counterbalance it. This they accomplish- appear absurd, but the minds of all those ed yesterday at the quarterly meeting of who should be influenced by this previous the Guild of Merchants, where the free and anticipating judgment of theirs, might dom of that corporation was voted to remain foured, turbulent, and disconLord Chief Justice Pratt, in a gold box. tented at the laws, and the most perfelt

It is to be observed, 'that by a stand- and constitutional decision of their meaning law of the Guild of Merchants, which ing and force: has always been adhered to till now, the That it might be understood as prema: person that is to be honoured with the ture, dictatorial, and insulting: freedom must be proposed at a previous Premature, in as much as they had no meeting ; and a subsequent meeting votes example for what they did, from the city bis being received or rejected.

of London, or any other city or body-corOn the present occasion this method of porate in G. Britain : Di&tatorial

, in as proceeding was over-ruled, the party re- much as by this act they seemed to have folving to carry their point by a coup de exhibited themselves to public view as the main; and they succeeded. They kept leaders and chieftains of both kingdonis

, the secret among themselves till the meet. to alarm and declare to the people, that ing, was opened; and then displayed all the principles of liberty have been attheir eloquence on the subject of the laws, tacked, and the rights of the subjeit in. the rights, the liberties of their country; vaded; of which they had constituted “ all which," they alledged, " had been themselves judges, and bestowed the hoat the brink of destruction ; all which had nour of their freedom as a reward for the been saved and recovered by the unex- defence and protection of them: Infult. ampled conduct, matchless zeal, and in- ing, in as much as they belonged to anvincible fortitude of his Lordship,” &c. ther kingdom, had a separate legiflature,

Against granting this freedom in the and were not principals in the matters in manner it was proposed to be granted, it question; yet appeared to have assumed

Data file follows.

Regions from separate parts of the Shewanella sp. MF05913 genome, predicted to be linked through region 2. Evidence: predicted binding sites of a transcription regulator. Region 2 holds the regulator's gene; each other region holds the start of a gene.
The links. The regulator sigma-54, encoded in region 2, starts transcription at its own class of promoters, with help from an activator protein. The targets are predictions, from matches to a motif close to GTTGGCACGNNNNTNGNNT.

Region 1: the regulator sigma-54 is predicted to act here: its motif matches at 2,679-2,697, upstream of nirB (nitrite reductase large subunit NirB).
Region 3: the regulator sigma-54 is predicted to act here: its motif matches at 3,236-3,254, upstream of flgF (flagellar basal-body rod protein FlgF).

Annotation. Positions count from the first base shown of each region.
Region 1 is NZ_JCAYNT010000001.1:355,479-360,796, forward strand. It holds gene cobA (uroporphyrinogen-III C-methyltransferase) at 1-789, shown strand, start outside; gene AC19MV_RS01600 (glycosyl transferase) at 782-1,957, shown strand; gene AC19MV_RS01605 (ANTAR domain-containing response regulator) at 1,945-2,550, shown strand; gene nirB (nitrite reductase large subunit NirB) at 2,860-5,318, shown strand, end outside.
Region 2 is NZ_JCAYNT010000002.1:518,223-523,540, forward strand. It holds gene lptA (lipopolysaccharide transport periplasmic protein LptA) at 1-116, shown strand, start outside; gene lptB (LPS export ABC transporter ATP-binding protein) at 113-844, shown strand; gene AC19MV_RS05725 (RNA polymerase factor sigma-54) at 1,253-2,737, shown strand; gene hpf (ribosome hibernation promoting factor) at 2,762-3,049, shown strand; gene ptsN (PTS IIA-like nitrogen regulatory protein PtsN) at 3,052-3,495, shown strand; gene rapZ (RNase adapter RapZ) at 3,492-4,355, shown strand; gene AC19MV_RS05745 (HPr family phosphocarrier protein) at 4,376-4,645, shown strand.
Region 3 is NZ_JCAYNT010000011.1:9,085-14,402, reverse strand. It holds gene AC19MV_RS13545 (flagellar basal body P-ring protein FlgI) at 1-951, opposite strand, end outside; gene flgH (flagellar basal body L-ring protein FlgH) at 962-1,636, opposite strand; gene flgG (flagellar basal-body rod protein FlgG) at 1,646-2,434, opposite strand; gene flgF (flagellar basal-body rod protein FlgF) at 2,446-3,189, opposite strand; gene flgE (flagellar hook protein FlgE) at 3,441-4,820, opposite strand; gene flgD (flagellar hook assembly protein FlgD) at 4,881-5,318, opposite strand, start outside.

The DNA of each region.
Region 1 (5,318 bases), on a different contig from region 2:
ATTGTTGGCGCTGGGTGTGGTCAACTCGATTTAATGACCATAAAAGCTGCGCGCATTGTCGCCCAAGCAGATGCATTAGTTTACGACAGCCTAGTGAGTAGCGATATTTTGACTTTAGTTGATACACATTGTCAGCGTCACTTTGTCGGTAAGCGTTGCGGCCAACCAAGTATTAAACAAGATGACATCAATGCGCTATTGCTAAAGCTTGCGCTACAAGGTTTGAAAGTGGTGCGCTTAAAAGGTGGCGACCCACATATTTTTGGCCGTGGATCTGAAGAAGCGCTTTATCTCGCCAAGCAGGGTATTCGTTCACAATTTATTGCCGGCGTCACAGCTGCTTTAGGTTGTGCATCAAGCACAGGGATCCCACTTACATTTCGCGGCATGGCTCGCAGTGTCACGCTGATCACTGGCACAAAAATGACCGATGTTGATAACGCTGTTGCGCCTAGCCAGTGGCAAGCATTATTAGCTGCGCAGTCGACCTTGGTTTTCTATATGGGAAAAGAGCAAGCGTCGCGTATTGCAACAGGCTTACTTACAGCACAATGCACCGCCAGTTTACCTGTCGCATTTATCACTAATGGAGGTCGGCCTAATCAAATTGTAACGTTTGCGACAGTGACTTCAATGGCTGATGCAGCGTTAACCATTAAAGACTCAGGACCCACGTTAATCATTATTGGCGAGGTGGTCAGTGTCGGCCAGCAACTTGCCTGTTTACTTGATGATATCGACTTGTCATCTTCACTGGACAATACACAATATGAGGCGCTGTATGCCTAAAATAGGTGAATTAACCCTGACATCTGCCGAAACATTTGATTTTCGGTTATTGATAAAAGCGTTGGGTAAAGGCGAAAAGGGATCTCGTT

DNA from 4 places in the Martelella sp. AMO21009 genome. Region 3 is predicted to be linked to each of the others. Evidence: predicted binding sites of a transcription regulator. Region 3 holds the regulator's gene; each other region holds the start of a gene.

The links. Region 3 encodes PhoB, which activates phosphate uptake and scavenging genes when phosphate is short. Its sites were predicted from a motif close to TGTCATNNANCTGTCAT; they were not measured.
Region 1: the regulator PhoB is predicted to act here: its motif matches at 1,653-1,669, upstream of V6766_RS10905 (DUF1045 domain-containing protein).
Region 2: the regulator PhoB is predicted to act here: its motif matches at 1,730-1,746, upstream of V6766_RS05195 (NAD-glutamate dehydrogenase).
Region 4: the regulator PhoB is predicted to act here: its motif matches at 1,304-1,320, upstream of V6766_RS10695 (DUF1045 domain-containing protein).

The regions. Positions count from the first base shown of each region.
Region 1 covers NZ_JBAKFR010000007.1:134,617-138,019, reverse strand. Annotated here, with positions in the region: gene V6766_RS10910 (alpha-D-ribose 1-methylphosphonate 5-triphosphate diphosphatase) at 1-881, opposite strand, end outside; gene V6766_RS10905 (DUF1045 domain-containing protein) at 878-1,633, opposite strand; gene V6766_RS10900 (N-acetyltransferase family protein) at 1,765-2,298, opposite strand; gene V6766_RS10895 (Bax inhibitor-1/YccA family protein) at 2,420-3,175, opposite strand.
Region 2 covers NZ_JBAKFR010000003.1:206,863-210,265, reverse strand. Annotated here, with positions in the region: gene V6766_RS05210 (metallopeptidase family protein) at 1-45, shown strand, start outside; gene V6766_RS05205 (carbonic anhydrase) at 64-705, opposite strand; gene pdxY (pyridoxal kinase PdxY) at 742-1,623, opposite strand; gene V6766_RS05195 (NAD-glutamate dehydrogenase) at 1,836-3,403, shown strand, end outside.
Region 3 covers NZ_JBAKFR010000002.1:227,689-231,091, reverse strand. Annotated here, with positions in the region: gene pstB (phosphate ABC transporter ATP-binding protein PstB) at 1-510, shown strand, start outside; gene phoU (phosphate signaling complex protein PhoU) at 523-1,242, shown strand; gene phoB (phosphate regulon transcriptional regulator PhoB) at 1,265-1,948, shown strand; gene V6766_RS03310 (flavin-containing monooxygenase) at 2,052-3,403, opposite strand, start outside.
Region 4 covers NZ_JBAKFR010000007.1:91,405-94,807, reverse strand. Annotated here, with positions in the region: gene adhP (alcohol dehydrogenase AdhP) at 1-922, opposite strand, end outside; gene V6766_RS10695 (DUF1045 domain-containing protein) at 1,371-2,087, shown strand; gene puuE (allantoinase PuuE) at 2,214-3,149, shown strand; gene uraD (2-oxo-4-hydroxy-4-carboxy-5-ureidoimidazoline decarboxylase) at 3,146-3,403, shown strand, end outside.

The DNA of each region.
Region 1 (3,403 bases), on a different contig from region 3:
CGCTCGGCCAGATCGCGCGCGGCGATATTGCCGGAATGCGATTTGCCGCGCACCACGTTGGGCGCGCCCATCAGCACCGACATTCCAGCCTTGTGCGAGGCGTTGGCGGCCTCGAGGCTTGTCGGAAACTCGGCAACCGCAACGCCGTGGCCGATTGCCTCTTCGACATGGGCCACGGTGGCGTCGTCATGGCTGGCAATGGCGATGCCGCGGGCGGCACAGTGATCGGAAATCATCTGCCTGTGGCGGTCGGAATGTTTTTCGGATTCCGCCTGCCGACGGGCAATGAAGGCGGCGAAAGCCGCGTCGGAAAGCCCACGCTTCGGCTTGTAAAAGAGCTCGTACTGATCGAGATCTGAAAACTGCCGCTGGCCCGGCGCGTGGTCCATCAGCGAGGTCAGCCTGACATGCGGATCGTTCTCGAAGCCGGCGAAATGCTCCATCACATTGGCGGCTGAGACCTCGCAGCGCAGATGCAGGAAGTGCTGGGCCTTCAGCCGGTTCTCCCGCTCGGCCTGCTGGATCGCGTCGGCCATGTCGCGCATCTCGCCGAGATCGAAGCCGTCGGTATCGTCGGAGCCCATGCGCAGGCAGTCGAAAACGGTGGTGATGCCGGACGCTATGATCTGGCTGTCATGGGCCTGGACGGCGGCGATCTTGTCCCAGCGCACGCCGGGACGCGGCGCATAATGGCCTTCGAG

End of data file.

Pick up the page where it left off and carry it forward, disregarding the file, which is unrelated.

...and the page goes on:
, was alledged, That it was neither pru. by this public act, the authority of paling dent nor decent for the Guild of Merchants sentence upon, and reproaching the un in Dublin to force themselves into a par- derstanding and spirit of all the people and ty, and take share in the disputes and a- incorporated bodies of G. Britain, who nimosities which at present disturb and in. must have been sensible of the depreda. flame Great Britain : That the reasons tions committed on liberty and the suballigned for this freedom might be made jed, had there been any such, although use of as the strongest arguments againt they had tamely fubmitted to them, or it: for to say, that it was granted," as had had gratitude or courage to diftira testimony of the Guild's sense of his guilh, honour, and reward the protector : Lordship's fidelity to his Majesty, at seeing That it might be considered as irregte the principles of liberty vindicated and lar, subverfive of all good order, and in maintained, and the rights of the subject direct violation of an express law of the protected, by the just determinations and Guild, in full force before, at, and after fpirited conduct of his Lordship,” seemed granting it: A law which wisely and juto be a kind of imputation of infidelity dicioully provides against the Guild being upon others; and was pronouncing a fixe surprised into any act, by giving them ed, determined, and absolute judgment, time to prepare, examine, and judge of upon questions in law which appeared to the businels coming before them; and be still litigated and undetermined : That in consequence of its being thus violated it was afluming a privilege and right establishes a precedent for juntos of pafwhich belonged only and exclusively to fionate or interested men to farprise the the highest and most respectable tribunals incorporation into measures hereafter, that of Great Britain : Nay, what was worse, inay be most ridiculous and incongstent ibat it was, as far as their influence exa with their honour and intereft. tended, and for any thing they knew, Such reasons as there were made use of anticipating the judgment of those tribué to oppose this freedom as to the manner nals, and inciting the minds of men to of granting it. Nevertheless, the pre discontent and fedition; for should the vious question being put, whether the questions fill in dilpute be determined, Mould proceed on the vote of, Freedom op in the last resort, differently from what not? and it being carried to proceed. lois Lordship bad determined them, then there was not a single negative to the fe their folenin honorary act would not only cond quefücu, for scting the freedom